Tests are an essential part of good software. They ensure that your implementation does what it is supposed to do. They are also invaluable when making changes to existing code to see whether things break unexpectedly. Whenever you contribute code to ProbNum, make sure it is covered by appropriate tests.
If you’re unsure of what tests are or have never written a test before, check out this basic guide on testing in Python.
ProbNum’s tests can be found in the folder
./tests. To run the entire test suite, we recommend using
To run the tests using Tox, simply execute
tox -e py3
This runs the tests for your version of Python 3. You can also run the tests against a specific Python version, e.g.
tox -e py36 for Python 3.6.
For more information on
tox, check out the general development instructions.
pytest as a test runner. You can also run the tests directly by installing (
pip install pytest) and executing
Using an IDE¶
If you are using an IDE such as PyCharm or VSCode, you can for example use the graphic interface to run single tests. This can be very convenient when writing tests. To set up your IDE to run
pytest, check out the following guides:
from IPython.display import Image display(Image(url='https://code.visualstudio.com/assets/docs/python/testing/editor-adornments-pytest.png', embed=True))
ProbNum uses pytest as its testing framework.
Writing a Unit Test¶
A test is a simple function which checks whether your code does what it is supposed to. Whenever you find yourself running a snippet of code to check whether your implementation works, you should probably write a test. Here is a simple example.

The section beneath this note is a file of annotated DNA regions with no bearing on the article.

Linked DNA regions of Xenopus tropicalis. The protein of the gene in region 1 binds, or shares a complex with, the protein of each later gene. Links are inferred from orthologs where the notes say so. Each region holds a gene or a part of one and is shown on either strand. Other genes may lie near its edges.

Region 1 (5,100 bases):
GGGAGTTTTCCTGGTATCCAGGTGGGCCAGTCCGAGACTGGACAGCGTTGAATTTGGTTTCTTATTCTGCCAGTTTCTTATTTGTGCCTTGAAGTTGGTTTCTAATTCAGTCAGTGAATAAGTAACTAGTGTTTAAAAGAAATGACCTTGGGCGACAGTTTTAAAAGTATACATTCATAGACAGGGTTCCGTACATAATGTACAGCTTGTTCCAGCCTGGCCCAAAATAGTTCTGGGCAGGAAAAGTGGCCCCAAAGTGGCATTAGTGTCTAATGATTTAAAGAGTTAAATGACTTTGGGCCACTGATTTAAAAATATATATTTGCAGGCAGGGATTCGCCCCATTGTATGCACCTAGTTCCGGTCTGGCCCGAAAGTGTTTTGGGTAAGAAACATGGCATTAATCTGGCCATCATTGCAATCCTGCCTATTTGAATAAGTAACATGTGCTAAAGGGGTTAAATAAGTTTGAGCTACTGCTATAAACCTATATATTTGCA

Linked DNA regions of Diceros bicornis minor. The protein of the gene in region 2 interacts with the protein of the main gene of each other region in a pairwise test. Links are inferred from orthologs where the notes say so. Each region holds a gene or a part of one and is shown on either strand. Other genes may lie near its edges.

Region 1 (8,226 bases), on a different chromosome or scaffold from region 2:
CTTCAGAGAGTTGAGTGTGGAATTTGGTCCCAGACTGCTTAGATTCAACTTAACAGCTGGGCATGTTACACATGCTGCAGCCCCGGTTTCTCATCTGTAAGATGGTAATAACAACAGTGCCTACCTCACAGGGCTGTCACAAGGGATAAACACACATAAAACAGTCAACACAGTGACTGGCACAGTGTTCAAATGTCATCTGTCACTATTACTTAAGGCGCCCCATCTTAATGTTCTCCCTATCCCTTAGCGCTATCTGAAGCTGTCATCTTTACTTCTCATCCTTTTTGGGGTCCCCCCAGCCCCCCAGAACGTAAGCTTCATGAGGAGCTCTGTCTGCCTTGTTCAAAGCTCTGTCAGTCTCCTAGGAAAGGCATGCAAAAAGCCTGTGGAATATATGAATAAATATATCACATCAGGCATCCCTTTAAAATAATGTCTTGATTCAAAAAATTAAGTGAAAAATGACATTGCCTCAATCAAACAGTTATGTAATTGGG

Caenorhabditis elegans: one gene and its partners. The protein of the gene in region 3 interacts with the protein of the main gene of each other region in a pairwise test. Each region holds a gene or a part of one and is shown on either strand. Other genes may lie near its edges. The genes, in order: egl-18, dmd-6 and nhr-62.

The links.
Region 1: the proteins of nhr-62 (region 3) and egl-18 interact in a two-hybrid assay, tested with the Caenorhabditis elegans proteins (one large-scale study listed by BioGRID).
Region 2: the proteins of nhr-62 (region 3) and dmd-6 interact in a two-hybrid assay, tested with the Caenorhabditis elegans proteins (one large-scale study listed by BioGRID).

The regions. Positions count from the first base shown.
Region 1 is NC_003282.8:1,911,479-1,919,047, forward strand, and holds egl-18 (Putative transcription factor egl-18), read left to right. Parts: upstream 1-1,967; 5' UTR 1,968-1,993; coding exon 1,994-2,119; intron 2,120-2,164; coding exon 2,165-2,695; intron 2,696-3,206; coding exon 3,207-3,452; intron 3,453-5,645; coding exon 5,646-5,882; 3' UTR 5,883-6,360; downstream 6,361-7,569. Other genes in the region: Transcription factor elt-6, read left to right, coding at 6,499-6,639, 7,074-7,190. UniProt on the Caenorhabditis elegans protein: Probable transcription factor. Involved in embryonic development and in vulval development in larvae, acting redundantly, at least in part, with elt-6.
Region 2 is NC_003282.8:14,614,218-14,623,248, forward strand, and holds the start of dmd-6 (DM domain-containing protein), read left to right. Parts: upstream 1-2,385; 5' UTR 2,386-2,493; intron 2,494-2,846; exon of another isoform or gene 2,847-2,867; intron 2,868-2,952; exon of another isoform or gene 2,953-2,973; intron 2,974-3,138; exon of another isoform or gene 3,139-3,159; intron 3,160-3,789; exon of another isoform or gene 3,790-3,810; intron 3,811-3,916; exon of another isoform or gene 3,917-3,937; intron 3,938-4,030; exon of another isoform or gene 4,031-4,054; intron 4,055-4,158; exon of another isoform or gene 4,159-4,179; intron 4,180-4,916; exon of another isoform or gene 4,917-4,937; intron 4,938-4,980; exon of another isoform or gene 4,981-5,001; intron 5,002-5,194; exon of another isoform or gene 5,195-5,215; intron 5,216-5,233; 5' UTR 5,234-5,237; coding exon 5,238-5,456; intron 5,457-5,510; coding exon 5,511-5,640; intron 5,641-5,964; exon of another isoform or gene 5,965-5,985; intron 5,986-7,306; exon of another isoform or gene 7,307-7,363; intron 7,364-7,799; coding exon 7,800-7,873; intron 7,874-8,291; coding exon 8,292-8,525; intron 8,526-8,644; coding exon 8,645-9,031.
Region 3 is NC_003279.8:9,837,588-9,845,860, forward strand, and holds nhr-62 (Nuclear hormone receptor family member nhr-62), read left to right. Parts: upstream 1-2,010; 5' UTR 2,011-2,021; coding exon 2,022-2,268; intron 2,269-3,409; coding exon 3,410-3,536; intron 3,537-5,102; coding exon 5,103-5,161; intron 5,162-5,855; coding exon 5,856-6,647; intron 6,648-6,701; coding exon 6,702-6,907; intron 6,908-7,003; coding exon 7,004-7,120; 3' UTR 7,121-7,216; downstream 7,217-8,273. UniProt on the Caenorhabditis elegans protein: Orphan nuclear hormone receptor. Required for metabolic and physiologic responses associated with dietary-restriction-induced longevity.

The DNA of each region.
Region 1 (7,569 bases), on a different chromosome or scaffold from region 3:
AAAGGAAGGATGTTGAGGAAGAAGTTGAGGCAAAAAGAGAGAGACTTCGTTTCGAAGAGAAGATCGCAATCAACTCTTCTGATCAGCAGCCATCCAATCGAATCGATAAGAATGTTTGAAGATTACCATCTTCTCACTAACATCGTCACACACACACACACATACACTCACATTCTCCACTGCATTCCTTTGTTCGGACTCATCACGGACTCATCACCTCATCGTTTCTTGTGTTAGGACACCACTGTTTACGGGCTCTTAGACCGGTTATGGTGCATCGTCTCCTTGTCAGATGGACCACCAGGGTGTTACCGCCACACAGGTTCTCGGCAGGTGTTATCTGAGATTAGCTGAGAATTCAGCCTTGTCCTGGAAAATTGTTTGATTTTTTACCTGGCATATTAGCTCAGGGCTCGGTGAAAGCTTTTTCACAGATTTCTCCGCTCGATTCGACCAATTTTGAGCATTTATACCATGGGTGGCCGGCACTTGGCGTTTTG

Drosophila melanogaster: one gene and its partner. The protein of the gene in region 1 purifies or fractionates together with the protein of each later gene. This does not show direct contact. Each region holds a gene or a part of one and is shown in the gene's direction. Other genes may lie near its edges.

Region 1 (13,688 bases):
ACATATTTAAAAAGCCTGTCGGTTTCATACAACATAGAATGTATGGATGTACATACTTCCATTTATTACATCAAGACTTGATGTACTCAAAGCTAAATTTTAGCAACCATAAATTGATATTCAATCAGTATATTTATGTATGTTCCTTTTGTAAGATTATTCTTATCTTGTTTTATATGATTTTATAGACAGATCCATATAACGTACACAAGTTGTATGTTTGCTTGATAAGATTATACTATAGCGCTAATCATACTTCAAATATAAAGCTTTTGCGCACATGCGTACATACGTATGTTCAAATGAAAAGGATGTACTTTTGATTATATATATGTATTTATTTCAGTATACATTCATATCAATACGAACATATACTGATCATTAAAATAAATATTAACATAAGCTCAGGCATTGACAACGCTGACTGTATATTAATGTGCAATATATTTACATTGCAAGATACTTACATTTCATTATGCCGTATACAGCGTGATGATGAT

def add(x, y): return x + y def test_symmetric(): assert add(3, 5) == add(5, 3)
Often we want to run a test for different combinations of parameters. You can do so by parametrizing tests via a decorator.
import pytest @pytest.mark.parametrize("x,y", [(3, 5), (-1, 1), (0, 1.2)]) def test_symmetric(x, y): assert add(x, y) == add(y, x)
Read more about test parametrization and fixtures here.
Common Types of Tests¶
We collect some common types of tests here, in particular for probabilistic numerical methods.
In- and Output¶
Deterministic input: Does your PN method accept parameters / problem definitions which are not random variables?
Output Random Variables: Does your PN method output a random variable?
Shape: Does your method return consistent shapes for differently shaped inputs?
Expected errors: Are appropriate errors raised for invalid input? Do these match the
Raiseskeyword in the docstring?
Random state: Does fixing a random seed result in deterministic behaviour?
Testing Probabilistic Numerical Methods¶
Perfect information: Does your method converge instantly for a prior encoding the solution of the problem?
Convergence criteria: Are all convergence criteria covered by at least one test?
Theoretical Results: Are all available theoretical results about the method checked via tests?